Monday, July 6, 2015
"Make no mistake: it is not heritage it is hate."
This is one of the best essays on the Confederate flag, written by a Christian southerner. Visit various right wing blogs or news sites and you'll read that people still defend the displaying of the Stars and Bars, insisting it's about heritage and nothing else. But Ingram knows otherwise and explains it plainly and with courage.
Below is an excerpt from his essay:
Heritage, Hate and the Juvenilization of Free Speech
by Stephen Ingrham
"Take the swastika for example. It was a symbol that was very prevalent in eastern religions and even early Christianity. You can find it in unbelievable amounts of ancient art, pottery and architecture. It was benign and decorative. That is the heritage and history of the swastika. That is until it was adopted by the SS and Hitler’s Nazi Germany. It is a symbol and the definition of that symbol changed, and changed dramatically. It was assigned a new definition, a definition of hate and genocide.
Here is the problem with the “it’s not racist, it is a symbol of our heritage” argument. It makes assumptions about the static nature of symbols that are simply wrong. The meaning of symbols are fluid, they are never static. When a majority of people understand the symbol to point to another definition then the definition of that symbol changes.
When KKK members adopted it as the symbol of their hate, it changed. When it was waved proudly as a banner for segregationists, it changed. When it became synonymous with burning crosses, white hoods and ropes thrown over magnolia trees looped around lifeless brown necks. It. Changed. When a 21 year old young man from South Carolina writes a manifesto on his website proclaiming in horrifying detail his hatred for all minorities, posts pictures clutching in one hand the rebel flag and a gun in the other just before he goes out and kills 9 innocent people in a prayer meeting… it changed.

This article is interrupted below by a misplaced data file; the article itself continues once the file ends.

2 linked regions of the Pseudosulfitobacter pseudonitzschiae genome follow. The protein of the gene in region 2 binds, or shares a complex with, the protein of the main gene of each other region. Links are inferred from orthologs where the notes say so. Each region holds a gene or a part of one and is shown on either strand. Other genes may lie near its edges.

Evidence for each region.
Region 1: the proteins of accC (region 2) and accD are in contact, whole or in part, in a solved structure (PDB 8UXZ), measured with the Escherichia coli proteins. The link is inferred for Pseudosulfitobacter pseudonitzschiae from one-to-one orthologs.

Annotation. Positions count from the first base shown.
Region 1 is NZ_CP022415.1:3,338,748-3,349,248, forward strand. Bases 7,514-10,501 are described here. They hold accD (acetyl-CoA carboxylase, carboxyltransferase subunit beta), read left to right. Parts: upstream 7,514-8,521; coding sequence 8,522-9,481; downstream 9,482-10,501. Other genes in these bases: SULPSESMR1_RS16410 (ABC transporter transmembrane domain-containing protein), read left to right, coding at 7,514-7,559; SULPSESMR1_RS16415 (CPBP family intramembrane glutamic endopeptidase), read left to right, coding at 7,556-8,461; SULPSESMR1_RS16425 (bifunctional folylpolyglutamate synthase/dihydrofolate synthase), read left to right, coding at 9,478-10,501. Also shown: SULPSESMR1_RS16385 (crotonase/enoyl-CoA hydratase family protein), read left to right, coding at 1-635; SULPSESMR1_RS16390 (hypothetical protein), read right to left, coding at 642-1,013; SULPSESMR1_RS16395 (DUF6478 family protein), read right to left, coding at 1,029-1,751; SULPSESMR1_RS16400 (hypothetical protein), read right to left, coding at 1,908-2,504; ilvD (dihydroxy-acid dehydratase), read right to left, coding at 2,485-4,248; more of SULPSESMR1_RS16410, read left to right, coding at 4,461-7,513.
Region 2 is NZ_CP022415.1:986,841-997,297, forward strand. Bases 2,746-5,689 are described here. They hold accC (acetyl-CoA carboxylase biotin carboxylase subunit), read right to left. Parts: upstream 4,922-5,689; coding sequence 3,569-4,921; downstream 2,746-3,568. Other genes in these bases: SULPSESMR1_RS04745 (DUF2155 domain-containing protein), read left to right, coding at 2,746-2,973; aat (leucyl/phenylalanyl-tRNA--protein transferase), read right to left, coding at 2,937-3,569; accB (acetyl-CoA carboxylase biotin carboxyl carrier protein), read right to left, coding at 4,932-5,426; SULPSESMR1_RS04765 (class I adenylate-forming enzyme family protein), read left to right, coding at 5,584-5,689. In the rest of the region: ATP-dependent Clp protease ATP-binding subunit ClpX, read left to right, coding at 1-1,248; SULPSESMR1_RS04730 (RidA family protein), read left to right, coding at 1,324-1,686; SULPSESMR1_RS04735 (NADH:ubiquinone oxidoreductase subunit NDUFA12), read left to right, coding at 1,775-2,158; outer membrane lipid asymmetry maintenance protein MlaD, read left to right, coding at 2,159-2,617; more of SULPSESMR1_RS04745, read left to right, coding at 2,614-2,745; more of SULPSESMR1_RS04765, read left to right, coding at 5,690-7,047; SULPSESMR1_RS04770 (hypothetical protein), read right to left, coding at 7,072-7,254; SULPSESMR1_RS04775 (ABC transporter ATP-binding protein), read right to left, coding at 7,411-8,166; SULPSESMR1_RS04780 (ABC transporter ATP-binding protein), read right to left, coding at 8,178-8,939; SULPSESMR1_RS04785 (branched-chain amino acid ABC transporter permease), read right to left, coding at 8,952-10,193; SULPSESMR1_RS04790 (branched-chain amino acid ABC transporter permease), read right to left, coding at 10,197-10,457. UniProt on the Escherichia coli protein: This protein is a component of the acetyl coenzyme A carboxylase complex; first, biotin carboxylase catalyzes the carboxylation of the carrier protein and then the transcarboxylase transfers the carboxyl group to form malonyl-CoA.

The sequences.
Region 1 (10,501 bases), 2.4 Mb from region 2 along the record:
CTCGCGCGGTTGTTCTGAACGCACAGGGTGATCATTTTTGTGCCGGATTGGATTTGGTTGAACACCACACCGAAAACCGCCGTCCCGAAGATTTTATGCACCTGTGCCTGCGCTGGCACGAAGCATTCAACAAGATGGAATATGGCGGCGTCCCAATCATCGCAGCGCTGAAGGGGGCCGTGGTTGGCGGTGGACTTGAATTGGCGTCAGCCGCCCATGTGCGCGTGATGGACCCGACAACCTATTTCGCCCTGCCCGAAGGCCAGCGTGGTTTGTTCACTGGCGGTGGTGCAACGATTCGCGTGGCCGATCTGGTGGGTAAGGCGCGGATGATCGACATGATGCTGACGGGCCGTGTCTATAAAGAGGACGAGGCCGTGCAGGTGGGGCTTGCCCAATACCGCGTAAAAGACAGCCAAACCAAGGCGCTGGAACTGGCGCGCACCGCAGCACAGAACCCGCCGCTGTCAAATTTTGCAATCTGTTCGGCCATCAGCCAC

If you want to wear the “stars and bars” on a t-shirt or hat, be my guest. If you want to fly it proudly on your lawn, go ahead. If you want to make it a law that it has to fly on the lawn of your state capitol, feel free.
But know this… When you do this you are throwing your lot in with racists, segregationists, white supremacists, neo-nazis, bigots and murderers. You will be counted, not among a group of people supposedly celebrating “heritage” but among those whose lips drip with the venom of hate.
You have free speech, that is true, but that speech is not without consequence. Consequences like what we saw a few days ago in Charleston. Let me be clear the rebel flag did not cause that man to kill those 9 people meeting for prayer and worship. It is just the primary symbol of a sick and vile sub-culture that produces people like that man who killed those 9 people meeting for prayer and worship.
I know that culture; I am a refugee and dissenter from it and an organizer against it. Make no mistake: it is not heritage it is hate."